Tip o' the shot glass to my dear local friend, who has not only patiently listened to me bitch about the snow, but came through with a quick link when I emailed to say WTF? I'd stumbled across news of the Big Rip at work, whilst trying to hunt down the source of a rather gorgeous picture posted on a Daily Kos blog. I flipped through about ten thousand NASA Images of the Day, and ran across this:
A rather harrowing new theory about the death of the universe paints a picture of "phantom energy" ripping apart galaxies, stars, planets and eventually every speck of matter in a fantastical end to time.
Scientifically it is just about the most repulsive notion ever conceived.
The speculative but serious cosmology is described as a "pretty fantastic possibility" even by its lead author, Robert Caldwell of Dartmouth University. It explains one possible outcome for solid astronomical observations made in the late 1990s -- that the universe is expanding at an ever-increasing pace, and that something unknown is vacuuming everything outward.
The question Caldwell and his colleagues posed is, what would happen if the rate of acceleration increased?
Their answer is that the eventual, phenomenal pace would overwhelm the normal, trusted effects of gravity right down to the local level. Even the nuclear forces that bind things in the subatomic world will cease to be effective.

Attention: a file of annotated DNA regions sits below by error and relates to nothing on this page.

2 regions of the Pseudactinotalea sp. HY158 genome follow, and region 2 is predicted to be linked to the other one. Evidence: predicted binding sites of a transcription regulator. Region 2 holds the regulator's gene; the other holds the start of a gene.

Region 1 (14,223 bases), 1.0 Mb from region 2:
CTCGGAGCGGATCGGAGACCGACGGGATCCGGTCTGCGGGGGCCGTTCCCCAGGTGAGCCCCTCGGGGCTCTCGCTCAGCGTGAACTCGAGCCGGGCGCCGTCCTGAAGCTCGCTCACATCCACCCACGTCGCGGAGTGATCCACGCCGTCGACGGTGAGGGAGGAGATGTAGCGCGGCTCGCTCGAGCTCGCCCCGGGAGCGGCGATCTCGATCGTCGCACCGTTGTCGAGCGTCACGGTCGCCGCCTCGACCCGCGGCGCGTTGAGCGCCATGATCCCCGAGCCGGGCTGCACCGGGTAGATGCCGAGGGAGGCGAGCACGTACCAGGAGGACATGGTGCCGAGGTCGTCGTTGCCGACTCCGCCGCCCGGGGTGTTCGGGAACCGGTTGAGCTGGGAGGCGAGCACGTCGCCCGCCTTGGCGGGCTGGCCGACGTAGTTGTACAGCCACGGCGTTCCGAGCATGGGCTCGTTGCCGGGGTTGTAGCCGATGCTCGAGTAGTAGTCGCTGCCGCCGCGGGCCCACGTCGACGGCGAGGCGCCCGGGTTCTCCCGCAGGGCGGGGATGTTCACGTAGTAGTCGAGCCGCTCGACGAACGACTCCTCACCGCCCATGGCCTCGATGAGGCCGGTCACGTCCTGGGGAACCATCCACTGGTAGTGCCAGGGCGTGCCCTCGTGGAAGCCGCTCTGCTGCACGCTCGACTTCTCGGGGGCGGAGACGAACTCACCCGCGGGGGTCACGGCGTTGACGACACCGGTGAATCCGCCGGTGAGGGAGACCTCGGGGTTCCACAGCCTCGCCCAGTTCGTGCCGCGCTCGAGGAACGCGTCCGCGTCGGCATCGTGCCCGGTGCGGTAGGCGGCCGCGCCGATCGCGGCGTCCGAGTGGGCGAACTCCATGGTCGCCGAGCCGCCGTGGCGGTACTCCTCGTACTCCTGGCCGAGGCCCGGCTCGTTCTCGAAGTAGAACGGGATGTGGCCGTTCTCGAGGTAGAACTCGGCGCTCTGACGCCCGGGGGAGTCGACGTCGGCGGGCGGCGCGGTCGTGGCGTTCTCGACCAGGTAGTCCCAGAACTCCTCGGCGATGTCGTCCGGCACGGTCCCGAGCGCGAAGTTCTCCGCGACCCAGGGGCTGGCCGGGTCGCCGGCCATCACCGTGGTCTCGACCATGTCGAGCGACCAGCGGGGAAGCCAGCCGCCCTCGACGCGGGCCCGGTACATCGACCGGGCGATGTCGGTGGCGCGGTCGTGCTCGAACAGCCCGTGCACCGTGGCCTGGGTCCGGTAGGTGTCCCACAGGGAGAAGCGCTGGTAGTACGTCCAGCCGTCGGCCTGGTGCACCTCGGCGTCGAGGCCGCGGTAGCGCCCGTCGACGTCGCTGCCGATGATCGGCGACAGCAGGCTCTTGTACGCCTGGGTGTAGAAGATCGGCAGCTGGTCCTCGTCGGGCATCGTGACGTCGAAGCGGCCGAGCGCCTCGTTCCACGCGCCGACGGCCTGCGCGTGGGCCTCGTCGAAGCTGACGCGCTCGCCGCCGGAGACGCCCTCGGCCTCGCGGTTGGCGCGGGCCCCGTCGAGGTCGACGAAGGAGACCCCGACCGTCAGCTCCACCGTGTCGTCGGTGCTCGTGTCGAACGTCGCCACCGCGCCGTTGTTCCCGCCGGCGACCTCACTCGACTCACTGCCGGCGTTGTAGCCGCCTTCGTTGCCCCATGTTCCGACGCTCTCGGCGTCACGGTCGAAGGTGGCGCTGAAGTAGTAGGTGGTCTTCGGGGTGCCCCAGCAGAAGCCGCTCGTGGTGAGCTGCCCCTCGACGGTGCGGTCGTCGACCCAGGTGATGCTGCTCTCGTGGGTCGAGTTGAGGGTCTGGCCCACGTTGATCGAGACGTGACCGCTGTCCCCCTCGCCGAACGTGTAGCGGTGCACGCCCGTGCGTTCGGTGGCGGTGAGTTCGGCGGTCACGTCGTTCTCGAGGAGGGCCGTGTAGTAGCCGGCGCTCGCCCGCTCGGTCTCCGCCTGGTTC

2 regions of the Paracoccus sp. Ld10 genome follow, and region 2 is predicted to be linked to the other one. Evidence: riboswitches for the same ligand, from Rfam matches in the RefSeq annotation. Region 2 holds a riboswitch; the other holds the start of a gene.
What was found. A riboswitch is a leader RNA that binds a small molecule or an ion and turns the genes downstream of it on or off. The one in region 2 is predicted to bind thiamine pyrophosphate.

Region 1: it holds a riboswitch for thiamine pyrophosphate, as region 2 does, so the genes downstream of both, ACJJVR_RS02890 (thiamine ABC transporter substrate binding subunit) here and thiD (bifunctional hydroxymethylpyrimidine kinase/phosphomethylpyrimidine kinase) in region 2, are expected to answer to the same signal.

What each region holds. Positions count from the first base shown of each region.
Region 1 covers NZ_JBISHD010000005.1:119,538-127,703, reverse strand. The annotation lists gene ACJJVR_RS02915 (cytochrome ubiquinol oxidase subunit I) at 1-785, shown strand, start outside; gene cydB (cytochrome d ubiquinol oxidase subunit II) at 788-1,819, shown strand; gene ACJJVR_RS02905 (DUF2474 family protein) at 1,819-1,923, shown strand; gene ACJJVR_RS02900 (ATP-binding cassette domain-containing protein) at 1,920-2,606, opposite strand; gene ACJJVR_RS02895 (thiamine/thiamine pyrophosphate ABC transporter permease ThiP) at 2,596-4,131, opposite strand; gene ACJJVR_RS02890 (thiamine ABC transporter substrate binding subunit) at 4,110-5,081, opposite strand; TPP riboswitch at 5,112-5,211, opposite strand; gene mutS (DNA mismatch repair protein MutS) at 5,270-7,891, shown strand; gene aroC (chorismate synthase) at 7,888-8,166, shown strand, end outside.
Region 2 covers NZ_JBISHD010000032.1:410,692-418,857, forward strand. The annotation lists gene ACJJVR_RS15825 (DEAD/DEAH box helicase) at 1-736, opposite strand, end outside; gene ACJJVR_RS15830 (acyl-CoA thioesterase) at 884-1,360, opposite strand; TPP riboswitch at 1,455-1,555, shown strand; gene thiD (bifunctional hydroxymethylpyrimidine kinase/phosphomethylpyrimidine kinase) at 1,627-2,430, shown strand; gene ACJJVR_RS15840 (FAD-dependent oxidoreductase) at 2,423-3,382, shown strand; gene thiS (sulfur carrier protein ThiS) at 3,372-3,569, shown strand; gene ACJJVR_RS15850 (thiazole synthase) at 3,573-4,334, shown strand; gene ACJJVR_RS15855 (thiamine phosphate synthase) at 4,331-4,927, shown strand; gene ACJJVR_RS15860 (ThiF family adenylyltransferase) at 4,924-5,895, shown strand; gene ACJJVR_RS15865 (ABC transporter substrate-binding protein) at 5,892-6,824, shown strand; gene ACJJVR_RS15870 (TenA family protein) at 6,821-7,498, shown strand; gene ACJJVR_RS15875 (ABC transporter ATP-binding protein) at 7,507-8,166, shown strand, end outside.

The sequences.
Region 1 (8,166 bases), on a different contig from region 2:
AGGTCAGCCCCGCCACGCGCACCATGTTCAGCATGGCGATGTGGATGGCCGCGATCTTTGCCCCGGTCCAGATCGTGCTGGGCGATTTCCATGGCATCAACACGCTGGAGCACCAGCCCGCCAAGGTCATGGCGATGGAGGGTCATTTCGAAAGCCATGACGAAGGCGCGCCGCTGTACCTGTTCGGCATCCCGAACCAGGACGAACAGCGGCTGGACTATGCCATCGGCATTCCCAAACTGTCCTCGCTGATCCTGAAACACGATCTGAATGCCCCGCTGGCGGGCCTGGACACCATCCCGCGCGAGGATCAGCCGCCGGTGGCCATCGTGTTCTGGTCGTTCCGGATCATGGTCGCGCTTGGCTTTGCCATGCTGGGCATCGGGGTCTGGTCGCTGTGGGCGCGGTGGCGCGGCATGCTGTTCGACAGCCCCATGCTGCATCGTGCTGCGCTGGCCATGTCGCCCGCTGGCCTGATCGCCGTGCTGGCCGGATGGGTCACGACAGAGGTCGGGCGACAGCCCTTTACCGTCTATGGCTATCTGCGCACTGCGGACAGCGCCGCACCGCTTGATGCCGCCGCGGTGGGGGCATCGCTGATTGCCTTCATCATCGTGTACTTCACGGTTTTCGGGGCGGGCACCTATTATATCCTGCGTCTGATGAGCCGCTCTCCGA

"The expansion becomes so fast that it literally rips apart all bound objects," Caldwell explained in a telephone interview. "It rips apart clusters of galaxies. It rips apart stars. It rips apart planets and solar systems. And it eventually rips apart all matter."
He calls it, as you might guess, the Big Rip.
I've had to come to a sobering realization. Most of my books on cosmology are severely outdated. Science has passed me by. I've been nibbling at cosmology by following a few science blogs, most notably Bad Astronomy, but the stuff on my shelf is from the Clinton era. Methinks it is time to get something a little more recent. Suggestions very welcome.
As for the image that led me to discover just how paltry my current knowledge is, I found it. It's the Bug Nebula. Isn't it spectacular?
I can't wait until the snow has melted and I can go raid the bookstore. I loves me some cosmology, and it looks like there's been some excitement while I've been slacking.
In the meantime, I'm spending Christmas with chaos theory. What's on your holiday reading list?
As best I understand it, the most recent observations indicate that dark energy isn't quite potent enough to instigate the Big Rip. In technical terms, the equation-of-state parameter w has to be less than -1, but the study by Vikhlinin et al. found that w = -1 (plus or minus maybe 10%). So, while it may not be definitively ruled out, it's looking less likely. The galaxies will get farther and farther apart, eventually disappearing from each other's view, but the expansion won't grow strong enough to overcome the gravitational binding force holding star systems together.
I don't know of any good recent books on cosmology. Then again, I haven't been looking spectacularly hard. Neil DeGrasse Tyson has written some stuff, and based on my personal encounters with the fellow I'd say his books are likely to be good, but I haven't read them myself.
I also don't know what my holiday reading list will be, since I haven't unwrapped my presents yet! (-:
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